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State releases annual economic tier rankings

State releases annual economic tier rankings

Macon and Jackson counties will be considered less economically distressed in 2019, according to the North Carolina Department of Commerce. 

At the end of each year, the state releases the Economic Development Tier Ranking designations for each county — tier 1, tier 2 or tier 3 — and those rankings play a major role in how program funding for economic development is distributed throughout the state for the following year.

The recently released data shows that Macon and Jackson moved up from the most distress designation of tier 1 in 2018 to tier 2. Macon County was moved from a tier 2 to tier 1 county in 2015, mainly because it’s population is under 50,000 and its poverty rate increased to nearly 20 percent.

Jackson County dropped from a tier 2 to a tier 1 county in 2013 and stayed there until this year— also mainly due to its population and poverty rate. 

Haywood County will remain a tier 3 county for the third year in a row after moving up from a tier 2 county in 2017. For 2017, Haywood ranked 79 in the Economic Distress Ranking. The rise in the rankings was due to improvements in population growth and median household income. Adjustments for counties with populations less than 50,000 shifted three counties from tier three to tier two, which bumped Haywood County into tier three for 2017.

Meanwhile Swain County hasn’t budged from its tier 1 designation in many years. 

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The economic rankings present a catch 22 for local governments and economic development leaders. On one hand a county’s goal is to improve economic development opportunities and wages for its residents, but on the other hand having a higher ranking means those counties are less likely to receive funding for economic development and infrastructure projects.

The 2019 rankings comply with changes made by the North Carolina General Assembly that alter the formula used to calculate final tier designations. These changes, implemented with the adoption of the 2018 Appropriations Act, eliminate several ‘adjustment factors’ previously incorporated into the methodology. Otherwise, the formula, which identifies four economic factors to be compiled and calculated by N.C. Commerce, were used to analyze and rank each of North Carolina’s 100 counties.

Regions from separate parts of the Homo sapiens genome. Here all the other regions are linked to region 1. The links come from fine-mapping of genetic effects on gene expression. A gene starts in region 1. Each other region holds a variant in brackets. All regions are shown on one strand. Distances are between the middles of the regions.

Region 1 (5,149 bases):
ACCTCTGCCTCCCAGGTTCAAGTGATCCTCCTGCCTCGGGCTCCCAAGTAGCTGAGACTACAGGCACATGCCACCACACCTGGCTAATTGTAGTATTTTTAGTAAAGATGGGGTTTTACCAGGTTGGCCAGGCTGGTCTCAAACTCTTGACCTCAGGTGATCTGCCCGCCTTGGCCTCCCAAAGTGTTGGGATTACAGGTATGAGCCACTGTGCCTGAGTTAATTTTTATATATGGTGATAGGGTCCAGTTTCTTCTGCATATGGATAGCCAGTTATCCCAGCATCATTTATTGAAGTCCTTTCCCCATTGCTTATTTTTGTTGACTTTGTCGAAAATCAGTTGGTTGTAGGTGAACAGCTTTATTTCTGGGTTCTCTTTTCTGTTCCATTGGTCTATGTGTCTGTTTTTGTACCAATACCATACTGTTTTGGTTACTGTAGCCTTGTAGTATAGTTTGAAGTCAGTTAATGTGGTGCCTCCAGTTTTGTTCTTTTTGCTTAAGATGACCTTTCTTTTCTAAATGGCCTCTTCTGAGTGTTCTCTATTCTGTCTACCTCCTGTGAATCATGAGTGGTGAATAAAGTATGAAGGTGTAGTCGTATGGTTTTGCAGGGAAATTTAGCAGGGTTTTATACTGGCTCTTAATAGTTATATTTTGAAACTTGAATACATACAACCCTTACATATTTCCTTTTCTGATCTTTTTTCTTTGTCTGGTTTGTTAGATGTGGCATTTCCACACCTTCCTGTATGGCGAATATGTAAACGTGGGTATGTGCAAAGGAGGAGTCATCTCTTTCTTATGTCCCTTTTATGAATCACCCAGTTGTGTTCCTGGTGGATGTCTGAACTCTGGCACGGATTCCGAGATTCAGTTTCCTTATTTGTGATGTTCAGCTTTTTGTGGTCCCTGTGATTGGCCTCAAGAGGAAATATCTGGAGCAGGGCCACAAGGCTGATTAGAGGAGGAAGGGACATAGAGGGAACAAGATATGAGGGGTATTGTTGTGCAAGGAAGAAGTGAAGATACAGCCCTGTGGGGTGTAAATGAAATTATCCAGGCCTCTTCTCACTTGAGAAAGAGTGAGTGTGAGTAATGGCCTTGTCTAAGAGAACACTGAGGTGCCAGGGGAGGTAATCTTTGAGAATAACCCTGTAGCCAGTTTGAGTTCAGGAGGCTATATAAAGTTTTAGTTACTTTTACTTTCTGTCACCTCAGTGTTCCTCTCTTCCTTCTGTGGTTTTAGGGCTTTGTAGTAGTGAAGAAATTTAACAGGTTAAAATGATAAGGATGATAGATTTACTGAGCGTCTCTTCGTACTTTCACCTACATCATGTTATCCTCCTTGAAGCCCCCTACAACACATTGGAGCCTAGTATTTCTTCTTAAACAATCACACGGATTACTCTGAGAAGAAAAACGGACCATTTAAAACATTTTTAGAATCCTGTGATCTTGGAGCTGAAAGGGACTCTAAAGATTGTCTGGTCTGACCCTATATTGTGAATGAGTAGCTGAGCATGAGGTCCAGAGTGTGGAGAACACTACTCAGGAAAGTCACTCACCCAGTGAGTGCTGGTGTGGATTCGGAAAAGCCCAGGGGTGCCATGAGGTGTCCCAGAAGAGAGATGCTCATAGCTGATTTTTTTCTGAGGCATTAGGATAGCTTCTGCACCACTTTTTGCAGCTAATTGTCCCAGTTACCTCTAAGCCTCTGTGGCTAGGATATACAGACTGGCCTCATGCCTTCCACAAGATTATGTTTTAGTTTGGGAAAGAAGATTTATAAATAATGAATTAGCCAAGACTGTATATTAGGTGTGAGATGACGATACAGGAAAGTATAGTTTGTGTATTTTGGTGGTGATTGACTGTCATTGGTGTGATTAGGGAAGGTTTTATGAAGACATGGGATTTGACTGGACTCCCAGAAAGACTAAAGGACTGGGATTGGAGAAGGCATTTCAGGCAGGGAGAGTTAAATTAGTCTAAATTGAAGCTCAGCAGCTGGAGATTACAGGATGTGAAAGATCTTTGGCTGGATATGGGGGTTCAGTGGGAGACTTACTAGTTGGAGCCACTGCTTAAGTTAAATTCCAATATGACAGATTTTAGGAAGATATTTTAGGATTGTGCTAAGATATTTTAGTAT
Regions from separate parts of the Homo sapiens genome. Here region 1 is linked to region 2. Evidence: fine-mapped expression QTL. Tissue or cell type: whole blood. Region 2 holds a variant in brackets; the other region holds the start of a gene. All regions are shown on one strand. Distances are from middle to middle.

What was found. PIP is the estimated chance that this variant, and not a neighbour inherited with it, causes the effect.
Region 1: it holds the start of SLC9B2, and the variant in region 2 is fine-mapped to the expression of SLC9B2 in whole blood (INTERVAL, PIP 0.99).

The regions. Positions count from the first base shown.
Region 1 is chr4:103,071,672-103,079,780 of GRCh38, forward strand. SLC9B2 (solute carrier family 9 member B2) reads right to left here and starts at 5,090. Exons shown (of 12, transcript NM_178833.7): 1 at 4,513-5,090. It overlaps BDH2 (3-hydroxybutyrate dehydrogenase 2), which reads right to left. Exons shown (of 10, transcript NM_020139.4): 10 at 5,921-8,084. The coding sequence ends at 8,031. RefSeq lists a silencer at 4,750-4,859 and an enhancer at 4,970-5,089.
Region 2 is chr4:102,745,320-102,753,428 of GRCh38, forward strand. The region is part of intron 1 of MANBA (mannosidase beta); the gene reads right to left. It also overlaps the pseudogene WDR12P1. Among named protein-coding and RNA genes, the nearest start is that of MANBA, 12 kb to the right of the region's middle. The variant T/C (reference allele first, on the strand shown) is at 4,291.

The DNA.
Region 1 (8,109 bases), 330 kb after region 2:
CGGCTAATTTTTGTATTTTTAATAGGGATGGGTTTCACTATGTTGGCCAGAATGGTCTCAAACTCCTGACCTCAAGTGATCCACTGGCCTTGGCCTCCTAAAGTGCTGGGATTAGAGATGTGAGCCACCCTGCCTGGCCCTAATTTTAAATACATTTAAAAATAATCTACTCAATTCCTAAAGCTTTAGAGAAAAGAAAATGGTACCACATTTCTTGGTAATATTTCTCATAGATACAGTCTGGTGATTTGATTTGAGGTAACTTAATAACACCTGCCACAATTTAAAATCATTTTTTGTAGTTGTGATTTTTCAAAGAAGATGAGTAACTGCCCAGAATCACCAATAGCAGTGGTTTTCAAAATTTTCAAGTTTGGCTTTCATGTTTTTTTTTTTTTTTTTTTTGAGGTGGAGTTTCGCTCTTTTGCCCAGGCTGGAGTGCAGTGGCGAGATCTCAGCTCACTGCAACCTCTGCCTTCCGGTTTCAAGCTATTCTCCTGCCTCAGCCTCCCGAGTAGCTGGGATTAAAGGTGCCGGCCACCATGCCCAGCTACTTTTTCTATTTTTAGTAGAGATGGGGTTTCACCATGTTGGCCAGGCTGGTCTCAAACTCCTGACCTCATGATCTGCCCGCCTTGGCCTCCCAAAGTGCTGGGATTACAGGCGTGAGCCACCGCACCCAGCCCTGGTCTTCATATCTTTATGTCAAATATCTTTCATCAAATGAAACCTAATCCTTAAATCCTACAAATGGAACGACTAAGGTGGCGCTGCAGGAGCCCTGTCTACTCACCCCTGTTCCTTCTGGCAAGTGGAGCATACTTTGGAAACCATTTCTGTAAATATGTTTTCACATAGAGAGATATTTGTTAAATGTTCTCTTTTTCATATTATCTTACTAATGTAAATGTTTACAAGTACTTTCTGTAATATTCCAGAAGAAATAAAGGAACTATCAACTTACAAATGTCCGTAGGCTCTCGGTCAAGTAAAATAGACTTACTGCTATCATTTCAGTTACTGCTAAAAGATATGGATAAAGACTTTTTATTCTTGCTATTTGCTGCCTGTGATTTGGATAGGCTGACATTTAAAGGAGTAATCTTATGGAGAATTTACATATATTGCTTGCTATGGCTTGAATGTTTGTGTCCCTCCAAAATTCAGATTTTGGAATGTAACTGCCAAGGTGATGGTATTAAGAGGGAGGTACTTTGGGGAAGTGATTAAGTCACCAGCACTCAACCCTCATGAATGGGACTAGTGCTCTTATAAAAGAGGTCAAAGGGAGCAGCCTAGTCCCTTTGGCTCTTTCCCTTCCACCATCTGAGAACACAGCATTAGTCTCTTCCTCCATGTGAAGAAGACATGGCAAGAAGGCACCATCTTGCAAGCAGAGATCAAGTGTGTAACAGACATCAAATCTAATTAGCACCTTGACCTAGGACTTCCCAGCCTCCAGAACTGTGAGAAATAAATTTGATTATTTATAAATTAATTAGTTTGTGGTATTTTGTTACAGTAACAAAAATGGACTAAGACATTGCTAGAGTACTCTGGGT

The rankings are based on an assessment of each county’s unemployment rate, median household income, population growth, and assessed property value per capita. The law calls for 40 counties to be designated as tier 1, 40 counties to be designated as tier 2, and 20 counties to be designated tier 3. 

There are 28 counties that will change tier designations for 2019. Counties moving to a less distressed tier ranking include Alleghany, Ashe, Camden, Cherokee, Clay, Jackson, Macon, McDowell, Montgomery, Person, Yadkin, and Yancey (from tier 1 to tier 2); and Currituck and Davie (from tier 2 to tier 3).

Counties moving to a more distressed tier ranking include Beaufort, Cleveland, Cumberland, Duplin, Hoke, Nash, Rockingham, Rutherford, Sampson, Surry, Wayne, and Wilson (from tier 2 to tier 1); and Carteret and Granville (from tier 3 to tier 2).

Tier designations determine eligibility and guidelines for several different grant programs that N.C. Commerce administers including the One North Carolina Fund, building reuse, water and sewer infrastructure, and the downtown revitalization Main Street program. Tier designations also play a role in the state’s performance-based Job Development Investment Grant program, serving as a mechanism to channel funds for infrastructure improvements to less populated areas of the state.

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